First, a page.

The next day, Strasser responded in his own newspaper, Der Nationale Sozialist with an appeal entitled “The Socialists Are Leaving the NSDAP!”
Somebody hadn’t been paying attention in class. Strasser was extremely naive if he had failed to pick up on the support given the Nazi Party by big industrialists from very early on.
In fact, on 26 January 1932, Hitler would even address the Industry Club, Friedrich writes, “and tried to assure them that they had nothing to fear from his party’s economic policies.” In his two-and-a-half-hour speech he gave a very Social Darwinist, Republican justification for capitalism and private wealth, that those who have wealth have it because they deserve it and because they deserve it they’re better than everybody else:
I am bound to say that private property can be morally and ethically justified only if I admit that men’s achievements are different. Only on that basis can I assert since men’s achievements are different, the results of those achievements are also different. But if the results of those achievements are different, then it is reasonable to leave to men the administration of those results to a corresponding degree. It would not be logical to entrust the administration of the result of an achievement which was bound up with a personality either to the next best but less capable person or to a community which, through the mere fact that it had not performed the achievement, has proved that it is not capable of administering the result of that achievement. Thus it must be admitted that in the economic sphere, from the start, in all branches men are not of equal value or of equal importance. And once this is admitted it is madness to say: in the economic sphere there are undoubtedly differences in value, but that is not true in the political sphere.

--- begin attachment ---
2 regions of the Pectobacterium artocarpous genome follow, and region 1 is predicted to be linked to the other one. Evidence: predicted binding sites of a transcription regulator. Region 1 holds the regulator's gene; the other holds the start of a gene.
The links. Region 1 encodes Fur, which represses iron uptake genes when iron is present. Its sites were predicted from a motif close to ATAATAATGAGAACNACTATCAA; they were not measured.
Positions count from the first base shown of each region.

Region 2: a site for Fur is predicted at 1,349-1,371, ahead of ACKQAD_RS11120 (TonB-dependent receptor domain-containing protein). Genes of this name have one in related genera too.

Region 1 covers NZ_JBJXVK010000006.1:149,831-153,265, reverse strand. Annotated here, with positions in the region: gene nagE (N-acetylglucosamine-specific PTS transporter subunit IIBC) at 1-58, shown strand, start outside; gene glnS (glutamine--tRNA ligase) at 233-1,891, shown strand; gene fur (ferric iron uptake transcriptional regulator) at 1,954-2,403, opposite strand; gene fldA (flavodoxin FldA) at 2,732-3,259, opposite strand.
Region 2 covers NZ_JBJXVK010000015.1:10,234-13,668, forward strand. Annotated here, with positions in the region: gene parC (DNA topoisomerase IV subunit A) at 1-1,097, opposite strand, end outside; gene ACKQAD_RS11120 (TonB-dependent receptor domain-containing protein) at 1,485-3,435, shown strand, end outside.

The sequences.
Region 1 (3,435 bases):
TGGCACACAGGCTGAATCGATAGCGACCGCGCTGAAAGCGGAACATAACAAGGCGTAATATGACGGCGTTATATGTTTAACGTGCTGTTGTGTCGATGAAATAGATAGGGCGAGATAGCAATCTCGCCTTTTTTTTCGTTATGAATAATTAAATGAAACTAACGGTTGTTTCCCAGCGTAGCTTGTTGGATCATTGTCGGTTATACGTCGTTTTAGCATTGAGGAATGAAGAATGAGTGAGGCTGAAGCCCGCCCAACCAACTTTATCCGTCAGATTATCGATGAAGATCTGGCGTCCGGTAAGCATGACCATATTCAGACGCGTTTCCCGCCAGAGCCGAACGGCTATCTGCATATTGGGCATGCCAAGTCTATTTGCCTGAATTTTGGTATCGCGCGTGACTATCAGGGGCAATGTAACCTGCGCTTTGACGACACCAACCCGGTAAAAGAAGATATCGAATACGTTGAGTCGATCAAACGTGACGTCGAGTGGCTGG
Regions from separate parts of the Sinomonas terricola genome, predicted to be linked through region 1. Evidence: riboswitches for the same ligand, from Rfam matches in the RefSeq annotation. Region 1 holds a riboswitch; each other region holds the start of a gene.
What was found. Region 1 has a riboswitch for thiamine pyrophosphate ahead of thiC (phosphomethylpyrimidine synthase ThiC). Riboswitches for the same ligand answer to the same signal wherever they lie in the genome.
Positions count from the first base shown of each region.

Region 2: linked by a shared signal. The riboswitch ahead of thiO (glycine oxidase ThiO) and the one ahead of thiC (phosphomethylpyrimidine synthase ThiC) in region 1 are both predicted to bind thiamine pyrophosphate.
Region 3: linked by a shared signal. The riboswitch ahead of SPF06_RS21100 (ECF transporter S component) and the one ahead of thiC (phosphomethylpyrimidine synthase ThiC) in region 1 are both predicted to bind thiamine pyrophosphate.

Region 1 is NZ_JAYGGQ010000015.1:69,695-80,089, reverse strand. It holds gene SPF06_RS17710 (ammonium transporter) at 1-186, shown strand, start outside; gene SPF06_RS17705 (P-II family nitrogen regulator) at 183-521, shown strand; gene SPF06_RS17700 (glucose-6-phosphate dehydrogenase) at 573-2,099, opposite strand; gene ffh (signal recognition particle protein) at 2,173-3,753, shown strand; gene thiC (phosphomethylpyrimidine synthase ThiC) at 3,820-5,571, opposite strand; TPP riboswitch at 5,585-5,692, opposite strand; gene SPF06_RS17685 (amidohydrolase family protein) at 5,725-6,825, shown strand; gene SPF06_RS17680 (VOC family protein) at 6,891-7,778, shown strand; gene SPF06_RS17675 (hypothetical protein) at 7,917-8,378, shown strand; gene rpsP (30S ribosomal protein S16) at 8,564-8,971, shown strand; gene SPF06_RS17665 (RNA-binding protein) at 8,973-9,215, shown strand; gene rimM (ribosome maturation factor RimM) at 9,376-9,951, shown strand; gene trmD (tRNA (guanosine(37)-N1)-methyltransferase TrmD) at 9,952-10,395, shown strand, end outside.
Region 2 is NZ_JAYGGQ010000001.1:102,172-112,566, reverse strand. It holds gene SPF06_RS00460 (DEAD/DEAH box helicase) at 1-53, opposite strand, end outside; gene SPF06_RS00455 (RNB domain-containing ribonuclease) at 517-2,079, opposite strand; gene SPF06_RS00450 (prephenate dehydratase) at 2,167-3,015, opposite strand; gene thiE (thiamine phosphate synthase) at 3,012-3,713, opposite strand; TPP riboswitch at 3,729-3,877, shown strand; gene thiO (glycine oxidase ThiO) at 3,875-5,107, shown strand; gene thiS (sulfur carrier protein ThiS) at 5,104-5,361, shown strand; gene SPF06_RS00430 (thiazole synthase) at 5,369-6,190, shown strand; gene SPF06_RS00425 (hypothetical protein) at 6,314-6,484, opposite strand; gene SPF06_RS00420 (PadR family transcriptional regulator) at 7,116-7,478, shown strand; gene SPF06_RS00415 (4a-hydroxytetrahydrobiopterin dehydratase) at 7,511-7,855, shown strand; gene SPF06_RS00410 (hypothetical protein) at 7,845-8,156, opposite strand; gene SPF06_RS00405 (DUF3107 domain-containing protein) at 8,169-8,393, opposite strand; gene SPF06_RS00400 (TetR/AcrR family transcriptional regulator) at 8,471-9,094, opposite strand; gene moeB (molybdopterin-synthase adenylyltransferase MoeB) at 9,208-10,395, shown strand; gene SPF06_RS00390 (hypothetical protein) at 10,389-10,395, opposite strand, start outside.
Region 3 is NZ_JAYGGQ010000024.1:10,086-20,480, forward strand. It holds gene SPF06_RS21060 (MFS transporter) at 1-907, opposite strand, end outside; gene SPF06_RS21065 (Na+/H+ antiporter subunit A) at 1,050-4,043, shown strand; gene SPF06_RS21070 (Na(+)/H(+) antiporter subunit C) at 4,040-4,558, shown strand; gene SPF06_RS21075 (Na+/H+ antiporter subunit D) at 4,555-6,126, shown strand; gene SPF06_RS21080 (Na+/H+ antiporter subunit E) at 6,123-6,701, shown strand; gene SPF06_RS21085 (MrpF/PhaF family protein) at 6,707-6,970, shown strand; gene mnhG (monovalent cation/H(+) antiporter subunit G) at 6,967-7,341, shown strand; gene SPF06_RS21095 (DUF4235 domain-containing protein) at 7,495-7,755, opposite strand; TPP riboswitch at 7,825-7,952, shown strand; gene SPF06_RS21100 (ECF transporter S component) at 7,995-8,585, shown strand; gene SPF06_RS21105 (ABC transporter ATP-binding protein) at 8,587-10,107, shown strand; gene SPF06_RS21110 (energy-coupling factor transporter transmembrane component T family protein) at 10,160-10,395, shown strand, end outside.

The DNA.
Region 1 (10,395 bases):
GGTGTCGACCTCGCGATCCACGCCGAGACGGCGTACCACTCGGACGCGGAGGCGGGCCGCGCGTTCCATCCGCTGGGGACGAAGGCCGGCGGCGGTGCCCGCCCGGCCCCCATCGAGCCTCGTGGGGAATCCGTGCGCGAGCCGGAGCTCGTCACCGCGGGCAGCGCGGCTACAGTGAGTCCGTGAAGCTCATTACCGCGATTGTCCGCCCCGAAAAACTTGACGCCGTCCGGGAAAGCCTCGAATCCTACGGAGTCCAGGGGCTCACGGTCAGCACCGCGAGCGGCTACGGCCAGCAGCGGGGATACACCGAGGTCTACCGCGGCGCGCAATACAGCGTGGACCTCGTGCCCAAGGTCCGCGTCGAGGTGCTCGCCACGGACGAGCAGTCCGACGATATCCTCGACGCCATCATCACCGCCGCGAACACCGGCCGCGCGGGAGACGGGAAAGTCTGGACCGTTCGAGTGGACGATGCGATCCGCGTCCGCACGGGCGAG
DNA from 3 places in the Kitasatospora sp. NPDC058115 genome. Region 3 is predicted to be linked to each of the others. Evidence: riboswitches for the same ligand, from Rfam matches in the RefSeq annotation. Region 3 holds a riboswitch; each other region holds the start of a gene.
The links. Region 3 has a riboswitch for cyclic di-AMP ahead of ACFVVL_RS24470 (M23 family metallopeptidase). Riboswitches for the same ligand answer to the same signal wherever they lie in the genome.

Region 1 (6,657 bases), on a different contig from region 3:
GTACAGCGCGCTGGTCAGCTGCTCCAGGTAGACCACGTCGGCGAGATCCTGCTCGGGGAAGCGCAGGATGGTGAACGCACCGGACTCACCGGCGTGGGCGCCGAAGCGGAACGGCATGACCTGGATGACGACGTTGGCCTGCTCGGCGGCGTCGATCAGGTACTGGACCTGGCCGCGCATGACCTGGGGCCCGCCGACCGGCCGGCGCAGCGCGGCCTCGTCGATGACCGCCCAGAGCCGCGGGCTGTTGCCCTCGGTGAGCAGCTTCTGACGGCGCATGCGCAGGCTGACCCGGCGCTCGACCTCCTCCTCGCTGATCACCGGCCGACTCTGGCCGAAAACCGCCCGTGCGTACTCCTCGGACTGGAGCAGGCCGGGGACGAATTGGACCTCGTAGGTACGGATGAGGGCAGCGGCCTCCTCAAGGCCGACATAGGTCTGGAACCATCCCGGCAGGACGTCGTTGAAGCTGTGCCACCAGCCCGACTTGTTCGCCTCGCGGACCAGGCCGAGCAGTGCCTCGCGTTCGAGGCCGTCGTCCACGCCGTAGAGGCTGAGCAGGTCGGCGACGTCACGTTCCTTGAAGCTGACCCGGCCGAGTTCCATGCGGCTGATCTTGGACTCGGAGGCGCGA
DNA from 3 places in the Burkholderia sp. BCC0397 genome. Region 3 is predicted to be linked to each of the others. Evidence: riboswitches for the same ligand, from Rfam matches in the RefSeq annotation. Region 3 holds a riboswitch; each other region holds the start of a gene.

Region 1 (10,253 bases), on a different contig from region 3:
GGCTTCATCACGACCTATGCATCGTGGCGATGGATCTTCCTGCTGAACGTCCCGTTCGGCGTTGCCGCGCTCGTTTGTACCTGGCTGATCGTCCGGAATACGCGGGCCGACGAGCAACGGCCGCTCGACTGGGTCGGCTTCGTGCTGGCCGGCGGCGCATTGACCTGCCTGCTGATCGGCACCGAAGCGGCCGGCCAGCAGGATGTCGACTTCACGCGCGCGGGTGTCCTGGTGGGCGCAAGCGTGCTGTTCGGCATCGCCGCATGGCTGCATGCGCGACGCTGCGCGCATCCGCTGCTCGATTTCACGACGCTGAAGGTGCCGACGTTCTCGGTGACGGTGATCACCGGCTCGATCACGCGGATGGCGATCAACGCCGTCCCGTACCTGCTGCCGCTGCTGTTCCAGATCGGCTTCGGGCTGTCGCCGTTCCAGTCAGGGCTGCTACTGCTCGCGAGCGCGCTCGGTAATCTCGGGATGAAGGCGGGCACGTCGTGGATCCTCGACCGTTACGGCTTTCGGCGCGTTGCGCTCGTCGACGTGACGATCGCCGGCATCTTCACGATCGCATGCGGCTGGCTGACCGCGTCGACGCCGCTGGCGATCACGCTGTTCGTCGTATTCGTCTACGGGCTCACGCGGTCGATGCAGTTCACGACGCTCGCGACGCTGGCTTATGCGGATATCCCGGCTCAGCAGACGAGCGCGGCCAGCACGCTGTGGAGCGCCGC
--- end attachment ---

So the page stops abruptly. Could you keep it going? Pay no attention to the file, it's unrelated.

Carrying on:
In another speech to German industrialists a year later, on 20 February 1933, Hitler again sounds a great deal like a Republican of 2012, espousing false dilemmas and delegitimizing all but his own party:
No two ideologies can continuously live alongside one another. in such struggles the strength of a people eats itself completely up internally and therefore cannot act externally. It does not rest. This condition of attrition lasts until one party emerges victorious or the state itself dissolves, whereby a people loses its place in history.
It is clear that Hitler saw socialists in the same light as Republicans – they were nothing more than Marxists and Bolsheviks. He drew no real distinction between socialists and communists and neither do Republicans as we see almost daily from their rhetoric.
In fact, if there is a comparison to be made, then it is to the Republicans we must look. No the Republicans are not National Socialists but like the National Socialists the Republicans are a right wing party and a now very extreme right wing party. They are, like the National Socialists, a party of nationalists (fanatically so), appealing to the workings of a divine will they say puts America at the forefront of nations. And last, but not least, only the authoritarian Republican Party could come up with a president who adopts the Fuhrerprinzip (Leader Principle) by telling the world, “I am the decider” as though, like Hitler, he held sole power in the land.
Thomas Friedrich, Hitler’s Berlin: Abused City. Yale University Press, 2012.
Hitler/creator image from http://freethoughtkampala.wordpress.com/category/god/